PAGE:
Paul's Perambulations

August 7, 2012

Was “America” attacked on 9/11?

Filed under: Politics,Religion — admin @ 9:41 pm

We hear that this country was attacked on 9/11. Correction, this country was never seriously attacked. Bin Laden intentionally (and brilliantly, if we can credit his intelligence and not his morals) attacked a particularly diseased segment of this country – the corporate power structure and their political enablers.  I truly grieve for those who were his victims (do NOT mistake this), but the power structures represented by the physical structures are a threat not only to the world but to our American democracy. This country was never seriously threatened, but it was a telling symbolic action, for which the power structure responded with all its compelling force. Those who died in the Iraq War are as much victims as those who died on 9/11, but of a different sort.

2 Comments »

  1. Today an invited speaker spoke about how “we were attacked” on 9/11. In reply I spoke my truth as above, specifically and mindfully opening my remarks by saying as clearly as possible that I was sorry that anyone died on that day. I said that the targets were selected for what they represented — a governance that is no longer representative “of the people, by the people, for the people” nor in line with our Constitution. I also said that the World Trade Towers should never have been shot down, in fact, they never should have been built (if their name is taken seriously, as was the obvious intention).

    Afterwards, someone told me that it sounded like I approved of those in the buildings being killed in the attacks, additionally pointing out that some of those in the world trade center had nothing to do with world trade. I have always acknowledged the latter, but much more important, that comment is not only irrelevant but a serious misunderstanding of my position. I absolutely do not approve of anyone having died that day, regardless of whether they might have been involved in world trade manipulation or not. I always say “I am sorry that ANYONE was killed that day” and certainly have never approved of any of the attacks in any way. But apparently my pointing out my understanding of some of the reasons that generated these particular attacks is so beyond where others are in their thinking, that this may overpower and apparently wipe out the memory of my clear statements that I did not want anyone killed that day, nor for the buildings to be shot down.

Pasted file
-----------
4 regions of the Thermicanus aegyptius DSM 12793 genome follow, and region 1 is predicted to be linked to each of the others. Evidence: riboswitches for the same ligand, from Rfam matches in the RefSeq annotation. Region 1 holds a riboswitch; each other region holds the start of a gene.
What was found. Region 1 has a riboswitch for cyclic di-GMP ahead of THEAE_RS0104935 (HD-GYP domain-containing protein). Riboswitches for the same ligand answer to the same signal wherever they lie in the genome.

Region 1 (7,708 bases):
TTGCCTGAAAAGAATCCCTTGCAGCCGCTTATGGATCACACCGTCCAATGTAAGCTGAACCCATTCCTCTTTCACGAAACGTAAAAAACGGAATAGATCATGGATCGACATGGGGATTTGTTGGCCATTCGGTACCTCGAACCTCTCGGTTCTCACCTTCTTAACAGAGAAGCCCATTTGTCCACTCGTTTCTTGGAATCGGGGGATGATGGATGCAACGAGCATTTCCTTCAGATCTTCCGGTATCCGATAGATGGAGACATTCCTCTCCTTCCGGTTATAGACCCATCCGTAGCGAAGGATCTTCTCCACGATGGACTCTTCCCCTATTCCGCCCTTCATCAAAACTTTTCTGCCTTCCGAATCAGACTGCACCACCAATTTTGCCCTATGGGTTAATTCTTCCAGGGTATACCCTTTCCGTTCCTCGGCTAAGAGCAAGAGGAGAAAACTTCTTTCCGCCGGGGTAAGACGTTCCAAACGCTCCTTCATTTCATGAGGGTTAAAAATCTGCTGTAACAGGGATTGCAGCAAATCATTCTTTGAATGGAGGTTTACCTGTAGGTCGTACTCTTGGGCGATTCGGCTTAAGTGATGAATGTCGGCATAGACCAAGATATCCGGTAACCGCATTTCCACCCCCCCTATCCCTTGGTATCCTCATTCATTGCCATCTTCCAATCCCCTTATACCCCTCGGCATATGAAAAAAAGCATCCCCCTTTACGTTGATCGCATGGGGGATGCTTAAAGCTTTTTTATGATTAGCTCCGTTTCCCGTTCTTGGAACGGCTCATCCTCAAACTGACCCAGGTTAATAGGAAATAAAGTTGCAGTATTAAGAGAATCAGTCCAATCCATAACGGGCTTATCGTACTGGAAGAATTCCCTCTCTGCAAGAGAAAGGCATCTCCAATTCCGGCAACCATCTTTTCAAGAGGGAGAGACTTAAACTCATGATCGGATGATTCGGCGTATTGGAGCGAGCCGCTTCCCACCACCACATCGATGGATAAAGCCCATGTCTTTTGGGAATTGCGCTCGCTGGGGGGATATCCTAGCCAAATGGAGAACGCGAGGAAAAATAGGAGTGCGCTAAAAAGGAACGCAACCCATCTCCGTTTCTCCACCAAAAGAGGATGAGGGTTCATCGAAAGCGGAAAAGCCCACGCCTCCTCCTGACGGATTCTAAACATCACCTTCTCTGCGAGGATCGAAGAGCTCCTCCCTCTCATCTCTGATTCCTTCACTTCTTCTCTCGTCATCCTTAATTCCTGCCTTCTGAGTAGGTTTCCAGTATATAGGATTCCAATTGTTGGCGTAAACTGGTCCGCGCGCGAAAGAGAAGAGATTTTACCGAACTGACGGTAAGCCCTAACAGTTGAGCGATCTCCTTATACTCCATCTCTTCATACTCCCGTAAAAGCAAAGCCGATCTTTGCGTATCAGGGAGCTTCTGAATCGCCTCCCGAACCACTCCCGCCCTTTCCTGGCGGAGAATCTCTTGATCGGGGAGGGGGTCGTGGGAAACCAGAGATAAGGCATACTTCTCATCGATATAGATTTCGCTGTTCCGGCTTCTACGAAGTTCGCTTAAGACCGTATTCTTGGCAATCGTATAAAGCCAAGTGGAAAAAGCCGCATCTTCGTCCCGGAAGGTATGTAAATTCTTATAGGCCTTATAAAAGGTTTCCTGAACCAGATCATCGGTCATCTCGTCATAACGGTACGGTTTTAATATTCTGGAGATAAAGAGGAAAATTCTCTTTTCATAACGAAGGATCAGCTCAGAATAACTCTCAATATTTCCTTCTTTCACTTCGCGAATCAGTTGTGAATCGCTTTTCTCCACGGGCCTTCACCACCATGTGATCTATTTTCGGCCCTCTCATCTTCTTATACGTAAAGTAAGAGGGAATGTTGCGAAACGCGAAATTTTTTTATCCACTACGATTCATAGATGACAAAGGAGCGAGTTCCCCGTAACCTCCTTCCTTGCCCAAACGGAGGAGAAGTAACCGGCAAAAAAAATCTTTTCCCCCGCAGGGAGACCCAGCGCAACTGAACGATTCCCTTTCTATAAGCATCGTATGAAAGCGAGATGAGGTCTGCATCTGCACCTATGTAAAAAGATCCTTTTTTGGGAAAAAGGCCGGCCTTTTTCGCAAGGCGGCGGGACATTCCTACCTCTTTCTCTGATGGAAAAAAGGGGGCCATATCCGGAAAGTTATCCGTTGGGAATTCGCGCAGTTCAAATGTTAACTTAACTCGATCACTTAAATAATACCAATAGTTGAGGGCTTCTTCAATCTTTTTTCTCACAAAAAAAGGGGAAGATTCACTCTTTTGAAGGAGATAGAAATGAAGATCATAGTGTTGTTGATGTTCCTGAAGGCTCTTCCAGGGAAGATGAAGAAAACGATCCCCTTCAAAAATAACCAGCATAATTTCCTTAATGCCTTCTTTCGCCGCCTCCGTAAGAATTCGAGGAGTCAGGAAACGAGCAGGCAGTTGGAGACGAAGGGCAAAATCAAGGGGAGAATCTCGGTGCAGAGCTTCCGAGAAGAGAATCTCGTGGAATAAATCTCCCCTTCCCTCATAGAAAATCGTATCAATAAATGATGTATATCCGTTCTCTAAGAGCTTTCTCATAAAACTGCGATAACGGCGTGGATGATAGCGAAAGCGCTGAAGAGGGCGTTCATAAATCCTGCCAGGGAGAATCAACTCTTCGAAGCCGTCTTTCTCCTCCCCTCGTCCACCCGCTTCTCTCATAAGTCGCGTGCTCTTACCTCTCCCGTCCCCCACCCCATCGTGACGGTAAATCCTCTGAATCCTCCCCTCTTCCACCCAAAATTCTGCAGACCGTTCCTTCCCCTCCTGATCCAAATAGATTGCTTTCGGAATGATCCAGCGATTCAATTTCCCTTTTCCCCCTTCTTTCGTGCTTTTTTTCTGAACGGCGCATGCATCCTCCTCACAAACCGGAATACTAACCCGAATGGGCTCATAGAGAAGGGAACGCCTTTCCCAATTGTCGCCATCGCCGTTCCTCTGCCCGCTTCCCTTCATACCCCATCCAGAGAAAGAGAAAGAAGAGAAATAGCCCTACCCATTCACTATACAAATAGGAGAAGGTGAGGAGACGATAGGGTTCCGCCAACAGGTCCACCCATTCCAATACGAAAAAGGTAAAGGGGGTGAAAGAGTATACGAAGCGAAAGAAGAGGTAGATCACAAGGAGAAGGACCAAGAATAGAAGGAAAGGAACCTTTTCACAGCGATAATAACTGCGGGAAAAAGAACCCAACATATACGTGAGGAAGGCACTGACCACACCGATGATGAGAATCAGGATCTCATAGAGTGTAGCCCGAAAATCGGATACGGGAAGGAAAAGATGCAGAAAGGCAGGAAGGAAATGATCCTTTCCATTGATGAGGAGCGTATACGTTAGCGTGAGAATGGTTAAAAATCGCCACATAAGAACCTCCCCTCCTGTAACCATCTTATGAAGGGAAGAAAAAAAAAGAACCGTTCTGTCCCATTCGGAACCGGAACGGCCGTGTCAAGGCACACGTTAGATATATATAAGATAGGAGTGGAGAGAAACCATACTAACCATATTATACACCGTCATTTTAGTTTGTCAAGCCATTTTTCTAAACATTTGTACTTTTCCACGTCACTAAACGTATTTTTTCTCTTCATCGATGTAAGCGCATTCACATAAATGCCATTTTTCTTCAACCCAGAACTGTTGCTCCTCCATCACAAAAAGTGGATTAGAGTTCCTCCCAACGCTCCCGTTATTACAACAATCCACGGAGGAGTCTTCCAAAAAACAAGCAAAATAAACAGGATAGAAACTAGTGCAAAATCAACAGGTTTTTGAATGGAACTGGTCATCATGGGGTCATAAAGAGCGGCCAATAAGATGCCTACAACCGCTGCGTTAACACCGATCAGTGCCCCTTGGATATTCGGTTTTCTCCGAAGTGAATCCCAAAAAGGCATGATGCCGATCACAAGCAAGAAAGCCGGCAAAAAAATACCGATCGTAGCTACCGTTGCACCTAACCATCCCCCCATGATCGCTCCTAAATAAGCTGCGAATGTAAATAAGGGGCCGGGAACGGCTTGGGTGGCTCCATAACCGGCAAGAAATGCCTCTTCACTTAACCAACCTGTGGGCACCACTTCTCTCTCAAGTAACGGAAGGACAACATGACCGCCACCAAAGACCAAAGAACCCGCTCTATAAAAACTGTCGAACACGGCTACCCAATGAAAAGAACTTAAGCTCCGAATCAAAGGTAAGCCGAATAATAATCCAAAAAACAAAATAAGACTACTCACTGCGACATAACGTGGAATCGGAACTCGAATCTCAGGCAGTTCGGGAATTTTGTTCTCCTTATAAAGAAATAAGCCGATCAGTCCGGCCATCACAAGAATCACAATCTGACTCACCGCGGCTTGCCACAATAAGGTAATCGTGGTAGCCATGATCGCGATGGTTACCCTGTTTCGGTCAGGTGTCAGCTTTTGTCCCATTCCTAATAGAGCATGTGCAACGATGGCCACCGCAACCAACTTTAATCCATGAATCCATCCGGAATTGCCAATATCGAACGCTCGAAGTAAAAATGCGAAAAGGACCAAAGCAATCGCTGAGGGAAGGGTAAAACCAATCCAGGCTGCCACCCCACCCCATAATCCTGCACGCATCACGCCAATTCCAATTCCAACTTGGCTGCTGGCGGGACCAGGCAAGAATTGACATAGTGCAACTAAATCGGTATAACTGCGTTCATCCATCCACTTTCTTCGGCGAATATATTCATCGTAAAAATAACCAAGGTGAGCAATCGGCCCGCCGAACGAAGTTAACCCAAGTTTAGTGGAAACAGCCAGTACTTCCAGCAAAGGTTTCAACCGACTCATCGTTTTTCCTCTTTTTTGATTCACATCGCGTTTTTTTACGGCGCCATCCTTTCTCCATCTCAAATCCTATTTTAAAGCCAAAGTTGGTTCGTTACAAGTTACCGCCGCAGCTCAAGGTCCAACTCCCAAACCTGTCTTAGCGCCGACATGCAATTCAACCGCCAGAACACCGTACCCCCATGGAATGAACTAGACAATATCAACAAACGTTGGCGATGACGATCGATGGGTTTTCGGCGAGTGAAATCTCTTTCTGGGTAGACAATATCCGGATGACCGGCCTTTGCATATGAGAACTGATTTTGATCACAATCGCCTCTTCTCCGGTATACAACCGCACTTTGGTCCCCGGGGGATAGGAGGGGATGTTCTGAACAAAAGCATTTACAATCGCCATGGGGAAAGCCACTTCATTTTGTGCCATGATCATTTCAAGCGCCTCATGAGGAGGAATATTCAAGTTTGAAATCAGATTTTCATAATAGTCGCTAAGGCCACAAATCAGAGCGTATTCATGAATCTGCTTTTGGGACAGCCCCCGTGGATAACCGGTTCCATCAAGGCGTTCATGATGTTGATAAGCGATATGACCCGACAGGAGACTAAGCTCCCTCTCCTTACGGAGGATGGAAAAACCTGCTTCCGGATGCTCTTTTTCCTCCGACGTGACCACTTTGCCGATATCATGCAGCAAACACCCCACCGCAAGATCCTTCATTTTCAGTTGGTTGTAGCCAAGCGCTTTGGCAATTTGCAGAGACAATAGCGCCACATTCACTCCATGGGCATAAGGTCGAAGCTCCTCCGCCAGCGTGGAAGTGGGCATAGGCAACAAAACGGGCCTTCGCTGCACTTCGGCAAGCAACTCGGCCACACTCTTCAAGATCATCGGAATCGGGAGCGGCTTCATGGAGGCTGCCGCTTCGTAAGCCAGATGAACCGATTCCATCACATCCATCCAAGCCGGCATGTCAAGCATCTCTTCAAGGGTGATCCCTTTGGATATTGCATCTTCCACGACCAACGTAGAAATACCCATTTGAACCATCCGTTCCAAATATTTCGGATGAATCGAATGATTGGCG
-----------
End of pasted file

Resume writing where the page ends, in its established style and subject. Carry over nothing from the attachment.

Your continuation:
Incidentally, I immediately checked with another person present to confirm that I did say this, and the individual acknowledged my saying this. I must remember to weigh the importance I put on speaking my truth with a consideration if my words can be accurately heard and remembered if other parts of my speech challenge my listeners strong beliefs. Another Friend, upon careful questioning and discussion a day later, confirmed hearing what I recalled saying, and Friend added being in basic agreement with what I had said.

    It is also relevant that the speaker was not speaking to my condition and I found that quite disappointing considering my interest and background in the topic. I also found it frustrating that it was difficult to speak and to be heard (I strongly believe in interaction between speaker and audience). The second time I spoke in response to the speaker, I felt the need to stand up and speak very loudly to be heard by all, while that may have been overly loud and bombast for some. Speaking under difficult circumstances (e.g., noise, deafness, different knowledge backgrounds and interests, people coming and going) poses challenges to right communication. What are the times when it may be better to just keep quiet and not speak one’s truth, even when one feels a strong need to make one’s truth known? There can be good reasons for feeling disappointment and frustration, but there is always the need to acknowledge and control those feelings and respond in the best possible manner under challenging circumstances. All this is something for me, and any readers, to consider.

    Comment by admin — October 21, 2012 @ 8:50 pm

  2. It’s interesting that if I give reasons for Japan attacking Pearl Harbor, folks sometimes think I’m defending the attack. Of course not, but if we don’t understand the reasons for war, we will simply continue to have more wars. Likewise I can give reasons for America launching the Iraq and Vietnam wars. But people hear this quite differently.

    At the time of Pear Harbor, most Americans were expecting war with Japan. The situation is comparable to our attitude towards earthquakes. Most Americans believe that a major earthquake on the west coast is inevitable in the next half century or century. But you can be sure that if/when such an earthquake occurs, most everyone will express great shock and surprise.

    I certainly don’t excuse myself from this human condition. I taught critical thinking for some years at Villanova. The best we can do is to be mindful of this human tendency.

    Comment by admin — October 21, 2012 @ 9:51 pm

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